Representatives from Weston Public Schools turned out in force Wednesday afternoon to let School Committee members know that they were deeply distressed by proposed personnel cuts in the Fiscal Year 2014 budget.
Teachers' Union President David Poras welcomed attendees, which included School Committee members Danielle Black and Ed Heller as well as Superintendent Cheryl Maloney, telling everyone that the short-notice meeting had been called specifically to address proposed cuts to Weston Public Schools personnel.
The proposed cuts would reduce personnel costs at Weston Public Schools by $380,000 and 7.8 FTEs, according to a revised budget presentation from March 4, 2013.
“We feel it’s really important that the members of the School Committee hear how those cuts would impact our work," Poras said, adding that he planned to video the planned addresses for School Committee members who were unable to attend.
For the next hour, nine individuals from throughout the Weston school system told the crowd spilling out of the Woodland School library how they saw the cuts directly impacting the quality of education Weston is able to offer its students and those students' parents.
The cuts outlined in the School Committee's revised FY'14 budget presentation touch a variety of areas, but the call for a reduction of four FTEs in the K-8 grade aides drew the greatest amount of comment.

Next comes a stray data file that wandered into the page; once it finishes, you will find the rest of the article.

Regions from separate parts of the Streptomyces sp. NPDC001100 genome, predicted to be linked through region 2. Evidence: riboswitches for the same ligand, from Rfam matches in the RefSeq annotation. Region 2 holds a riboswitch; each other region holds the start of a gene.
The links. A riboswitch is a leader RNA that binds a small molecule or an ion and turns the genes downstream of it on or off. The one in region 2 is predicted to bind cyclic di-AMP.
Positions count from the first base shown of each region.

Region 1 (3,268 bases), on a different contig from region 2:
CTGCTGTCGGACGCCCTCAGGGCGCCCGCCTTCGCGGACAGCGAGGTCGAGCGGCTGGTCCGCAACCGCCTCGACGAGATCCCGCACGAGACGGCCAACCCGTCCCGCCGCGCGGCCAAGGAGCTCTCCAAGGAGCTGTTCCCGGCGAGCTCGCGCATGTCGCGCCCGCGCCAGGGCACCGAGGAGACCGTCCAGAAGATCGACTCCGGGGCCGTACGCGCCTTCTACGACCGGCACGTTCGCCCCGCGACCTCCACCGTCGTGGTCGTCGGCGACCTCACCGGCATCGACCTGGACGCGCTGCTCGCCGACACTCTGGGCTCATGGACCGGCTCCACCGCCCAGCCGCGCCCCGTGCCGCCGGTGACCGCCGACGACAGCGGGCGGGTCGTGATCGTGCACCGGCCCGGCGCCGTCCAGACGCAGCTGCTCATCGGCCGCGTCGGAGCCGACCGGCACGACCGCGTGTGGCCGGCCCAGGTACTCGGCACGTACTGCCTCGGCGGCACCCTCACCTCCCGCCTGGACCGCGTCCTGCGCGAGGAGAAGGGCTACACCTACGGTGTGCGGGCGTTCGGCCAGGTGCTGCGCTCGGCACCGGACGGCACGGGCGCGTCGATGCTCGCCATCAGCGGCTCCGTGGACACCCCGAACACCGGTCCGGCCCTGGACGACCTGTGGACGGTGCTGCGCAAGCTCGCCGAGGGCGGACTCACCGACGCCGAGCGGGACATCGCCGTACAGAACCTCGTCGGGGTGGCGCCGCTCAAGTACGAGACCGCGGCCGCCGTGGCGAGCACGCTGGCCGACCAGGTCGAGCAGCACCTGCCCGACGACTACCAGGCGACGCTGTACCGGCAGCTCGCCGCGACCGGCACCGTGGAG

Gil Davis, a second-grade teacher at the Country School, said he was "pretty troubled" to learn of the cuts to grade aides, explaining that the aides handle a wide range of tasks and duties that free the teachers to focus on planning and instruction.
“These are people that we cannot afford to lose,” Davis said.
Carol Fahey, a sixth-grade aide at Weston Middle School, added that the impact of an aide cannot be fully realized through benchmarks or numbers comparisons to so-called similar towns.
Aides provide students and parents "real people" contact, Fahey said, explaining that it isn't unusual for aides to field 20 phone calls a day from parents.
"Real people" communicate with students throughout the day, manage scheduling for student teacher conferences and, in a real world anecdote, clean a student's locker of ants after she leaves an open lollipop in it, Fahey said.
"School services are central to the quality of life," Fahey said. Cutting aides means schools would “lose that caring, human contact in each grade."
The K-8 libraries at Weston Public Schools are also poised to lose a singte FTE in the FY14 budget. It's a move that would "erode" the services available to students and could have a detrimental impact on special needs students, Weston High School Head Librarian Alida Hanson said.
Hanson said that studies show libraries have a particularly positive impact on students on IEPs (Individualized Education Programs).
But Special Education programs in Weston Schools stand to gain a few positions and resources, according to the revised budget plan. A proposed $485,000 increase in the Special Education budget would allow for five new FTEs in program development, as well as 1.15 FTEs for new psychologist positions, 1 FTE for a new speech and language pathologist position, and .89 FTE for a new occupational therapist position.
Additional changes to the Special Education budget move about $110,000 of expenses to a revolving fund and a grant.
The revised recommended FY14 budget is $35.2 million, a 2.51 percent increase over the $34.3 million FY13 budget.
The vote on the revised budget is scheduled to take place on Monday, March 18 during the 7 p.m. School Committee meeting.